When I started at SGI, the company was a lot more than over-priced graphics workstations. There was a tonne of work in data visualisation; taking huge quantities of data and presenting them in a visual format that’s easier to understand than just the raw numbers.
One of the most compelling demos we had was a time-lapse visualisation that showed call traffic following the San Francisco earthquake. It displayed point-to-point call volumes by super-imposing bars of colour between major exchanges. In the hours prior to the quake you see the odd bar (which required 1k calls to show up, and different colours as the number of calls between the exhanges incremented) between points, and then as the earthquake hits you see how the news travelling affects the phone system.
As time passed, the calls between different points became a non factor, and all the exchanges started to show volume to the SFO area. Call volume continued to increase as the news got out and people started calling anyone they knew in the SF area to make sure they were ok. Eventually SF looks like a red (the colour used to display the highest number of calls in a trunk) sun with rays reaching across the United States as the system nears collapse. Pac Bell then switched the network over to priority calls only, at which point the map went dark. Really cool stuff, and a very effective demonstration of how powerful visualisation can be.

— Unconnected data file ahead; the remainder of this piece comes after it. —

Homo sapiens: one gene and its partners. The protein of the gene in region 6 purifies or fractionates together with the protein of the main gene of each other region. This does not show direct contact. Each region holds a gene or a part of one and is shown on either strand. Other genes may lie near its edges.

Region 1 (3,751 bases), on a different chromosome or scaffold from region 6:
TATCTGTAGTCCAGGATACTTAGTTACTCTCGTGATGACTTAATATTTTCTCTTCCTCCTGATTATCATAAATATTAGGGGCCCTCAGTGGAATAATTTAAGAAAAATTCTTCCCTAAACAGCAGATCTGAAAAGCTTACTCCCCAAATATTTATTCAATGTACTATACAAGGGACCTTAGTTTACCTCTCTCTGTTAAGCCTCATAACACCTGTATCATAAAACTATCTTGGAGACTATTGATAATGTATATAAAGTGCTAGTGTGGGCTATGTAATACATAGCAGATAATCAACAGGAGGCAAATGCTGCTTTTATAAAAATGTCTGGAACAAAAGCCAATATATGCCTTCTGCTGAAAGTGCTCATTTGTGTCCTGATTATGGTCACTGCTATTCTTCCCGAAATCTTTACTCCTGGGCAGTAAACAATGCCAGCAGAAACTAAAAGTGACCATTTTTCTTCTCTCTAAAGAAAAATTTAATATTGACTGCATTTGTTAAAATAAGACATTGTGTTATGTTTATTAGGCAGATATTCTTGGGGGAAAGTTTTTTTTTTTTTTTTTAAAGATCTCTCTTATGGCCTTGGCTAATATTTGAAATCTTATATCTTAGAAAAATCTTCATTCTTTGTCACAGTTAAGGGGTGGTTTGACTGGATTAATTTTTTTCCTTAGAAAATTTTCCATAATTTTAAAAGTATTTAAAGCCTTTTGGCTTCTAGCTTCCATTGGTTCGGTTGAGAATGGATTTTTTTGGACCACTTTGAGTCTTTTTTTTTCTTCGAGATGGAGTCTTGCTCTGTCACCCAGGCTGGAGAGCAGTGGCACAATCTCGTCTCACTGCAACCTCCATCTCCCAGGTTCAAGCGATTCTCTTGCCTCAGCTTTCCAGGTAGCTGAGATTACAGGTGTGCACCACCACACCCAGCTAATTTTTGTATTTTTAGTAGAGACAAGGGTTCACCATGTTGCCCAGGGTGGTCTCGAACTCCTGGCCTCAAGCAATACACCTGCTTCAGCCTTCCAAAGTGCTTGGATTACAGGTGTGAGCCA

I ran across the Flight Patterns work this morning that was used as a stepping stone to the Celestial Mechanics project. The Flight Patterns work is visualisation of FAA data over the United States, and shows flight paths using vectors drawn from repeater data from the FAA. My fave is probably the visualisation of the flights by aircraft type.
Cool stuff, and this was the kind of work that was being done by the folks at SGI over a decade ago. So much potential, but boy was it wasted.
Check out Flight Patterns, it’s pretty cool, and reminds me a lot of the talent that was once at Silicon Graphics.